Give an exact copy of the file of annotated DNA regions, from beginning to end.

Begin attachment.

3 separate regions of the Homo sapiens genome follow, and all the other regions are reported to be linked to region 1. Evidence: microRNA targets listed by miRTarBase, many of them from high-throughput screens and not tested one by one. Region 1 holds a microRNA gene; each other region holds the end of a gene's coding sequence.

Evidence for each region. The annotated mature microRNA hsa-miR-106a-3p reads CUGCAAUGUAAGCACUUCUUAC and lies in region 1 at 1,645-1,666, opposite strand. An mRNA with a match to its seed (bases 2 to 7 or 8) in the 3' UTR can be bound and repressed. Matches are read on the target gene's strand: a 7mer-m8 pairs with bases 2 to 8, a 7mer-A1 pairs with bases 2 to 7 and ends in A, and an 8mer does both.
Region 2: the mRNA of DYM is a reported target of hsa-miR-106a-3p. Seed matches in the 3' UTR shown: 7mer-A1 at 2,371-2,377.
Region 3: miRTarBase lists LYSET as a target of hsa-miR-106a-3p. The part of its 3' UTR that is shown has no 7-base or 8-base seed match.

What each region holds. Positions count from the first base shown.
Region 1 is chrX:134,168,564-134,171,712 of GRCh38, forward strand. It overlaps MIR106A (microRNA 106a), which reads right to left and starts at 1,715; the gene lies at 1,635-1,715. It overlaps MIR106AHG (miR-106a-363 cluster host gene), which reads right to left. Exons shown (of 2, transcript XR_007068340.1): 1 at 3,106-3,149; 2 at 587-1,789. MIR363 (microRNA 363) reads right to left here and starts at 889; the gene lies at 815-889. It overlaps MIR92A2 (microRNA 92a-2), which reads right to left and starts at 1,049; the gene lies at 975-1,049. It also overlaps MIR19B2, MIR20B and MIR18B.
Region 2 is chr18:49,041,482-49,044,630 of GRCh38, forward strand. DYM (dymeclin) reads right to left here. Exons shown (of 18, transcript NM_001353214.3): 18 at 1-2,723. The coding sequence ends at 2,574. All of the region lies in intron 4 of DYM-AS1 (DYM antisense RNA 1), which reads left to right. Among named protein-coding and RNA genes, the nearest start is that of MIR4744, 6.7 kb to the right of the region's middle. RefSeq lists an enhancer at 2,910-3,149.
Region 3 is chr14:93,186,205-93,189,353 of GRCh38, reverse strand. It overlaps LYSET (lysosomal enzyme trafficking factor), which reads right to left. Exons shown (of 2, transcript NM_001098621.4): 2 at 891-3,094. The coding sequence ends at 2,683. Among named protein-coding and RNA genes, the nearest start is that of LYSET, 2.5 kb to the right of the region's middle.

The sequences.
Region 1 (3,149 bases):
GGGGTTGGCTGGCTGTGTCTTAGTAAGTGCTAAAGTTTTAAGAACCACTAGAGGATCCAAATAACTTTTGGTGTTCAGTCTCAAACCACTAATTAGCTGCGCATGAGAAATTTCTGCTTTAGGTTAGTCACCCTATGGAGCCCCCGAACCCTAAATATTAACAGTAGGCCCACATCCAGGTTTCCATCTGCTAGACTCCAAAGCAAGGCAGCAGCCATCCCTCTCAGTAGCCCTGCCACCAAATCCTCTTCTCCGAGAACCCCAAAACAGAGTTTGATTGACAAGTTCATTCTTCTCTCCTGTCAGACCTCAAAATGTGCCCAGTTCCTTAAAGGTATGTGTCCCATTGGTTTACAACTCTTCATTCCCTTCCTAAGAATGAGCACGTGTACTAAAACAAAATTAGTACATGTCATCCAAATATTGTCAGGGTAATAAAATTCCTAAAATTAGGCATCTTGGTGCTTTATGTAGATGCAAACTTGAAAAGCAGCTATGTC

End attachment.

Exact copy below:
3 separate regions of the Homo sapiens genome follow, and all the other regions are reported to be linked to region 1. Evidence: microRNA targets listed by miRTarBase, many of them from high-throughput screens and not tested one by one. Region 1 holds a microRNA gene; each other region holds the end of a gene's coding sequence.

Evidence for each region. The annotated mature microRNA hsa-miR-106a-3p reads CUGCAAUGUAAGCACUUCUUAC and lies in region 1 at 1,645-1,666, opposite strand. An mRNA with a match to its seed (bases 2 to 7 or 8) in the 3' UTR can be bound and repressed. Matches are read on the target gene's strand: a 7mer-m8 pairs with bases 2 to 8, a 7mer-A1 pairs with bases 2 to 7 and ends in A, and an 8mer does both.
Region 2: the mRNA of DYM is a reported target of hsa-miR-106a-3p. Seed matches in the 3' UTR shown: 7mer-A1 at 2,371-2,377.
Region 3: miRTarBase lists LYSET as a target of hsa-miR-106a-3p. The part of its 3' UTR that is shown has no 7-base or 8-base seed match.

What each region holds. Positions count from the first base shown.
Region 1 is chrX:134,168,564-134,171,712 of GRCh38, forward strand. It overlaps MIR106A (microRNA 106a), which reads right to left and starts at 1,715; the gene lies at 1,635-1,715. It overlaps MIR106AHG (miR-106a-363 cluster host gene), which reads right to left. Exons shown (of 2, transcript XR_007068340.1): 1 at 3,106-3,149; 2 at 587-1,789. MIR363 (microRNA 363) reads right to left here and starts at 889; the gene lies at 815-889. It overlaps MIR92A2 (microRNA 92a-2), which reads right to left and starts at 1,049; the gene lies at 975-1,049. It also overlaps MIR19B2, MIR20B and MIR18B.
Region 2 is chr18:49,041,482-49,044,630 of GRCh38, forward strand. DYM (dymeclin) reads right to left here. Exons shown (of 18, transcript NM_001353214.3): 18 at 1-2,723. The coding sequence ends at 2,574. All of the region lies in intron 4 of DYM-AS1 (DYM antisense RNA 1), which reads left to right. Among named protein-coding and RNA genes, the nearest start is that of MIR4744, 6.7 kb to the right of the region's middle. RefSeq lists an enhancer at 2,910-3,149.
Region 3 is chr14:93,186,205-93,189,353 of GRCh38, reverse strand. It overlaps LYSET (lysosomal enzyme trafficking factor), which reads right to left. Exons shown (of 2, transcript NM_001098621.4): 2 at 891-3,094. The coding sequence ends at 2,683. Among named protein-coding and RNA genes, the nearest start is that of LYSET, 2.5 kb to the right of the region's middle.

The sequences.
Region 1 (3,149 bases):
GGGGTTGGCTGGCTGTGTCTTAGTAAGTGCTAAAGTTTTAAGAACCACTAGAGGATCCAAATAACTTTTGGTGTTCAGTCTCAAACCACTAATTAGCTGCGCATGAGAAATTTCTGCTTTAGGTTAGTCACCCTATGGAGCCCCCGAACCCTAAATATTAACAGTAGGCCCACATCCAGGTTTCCATCTGCTAGACTCCAAAGCAAGGCAGCAGCCATCCCTCTCAGTAGCCCTGCCACCAAATCCTCTTCTCCGAGAACCCCAAAACAGAGTTTGATTGACAAGTTCATTCTTCTCTCCTGTCAGACCTCAAAATGTGCCCAGTTCCTTAAAGGTATGTGTCCCATTGGTTTACAACTCTTCATTCCCTTCCTAAGAATGAGCACGTGTACTAAAACAAAATTAGTACATGTCATCCAAATATTGTCAGGGTAATAAAATTCCTAAAATTAGGCATCTTGGTGCTTTATGTAGATGCAAACTTGAAAAGCAGCTATGTC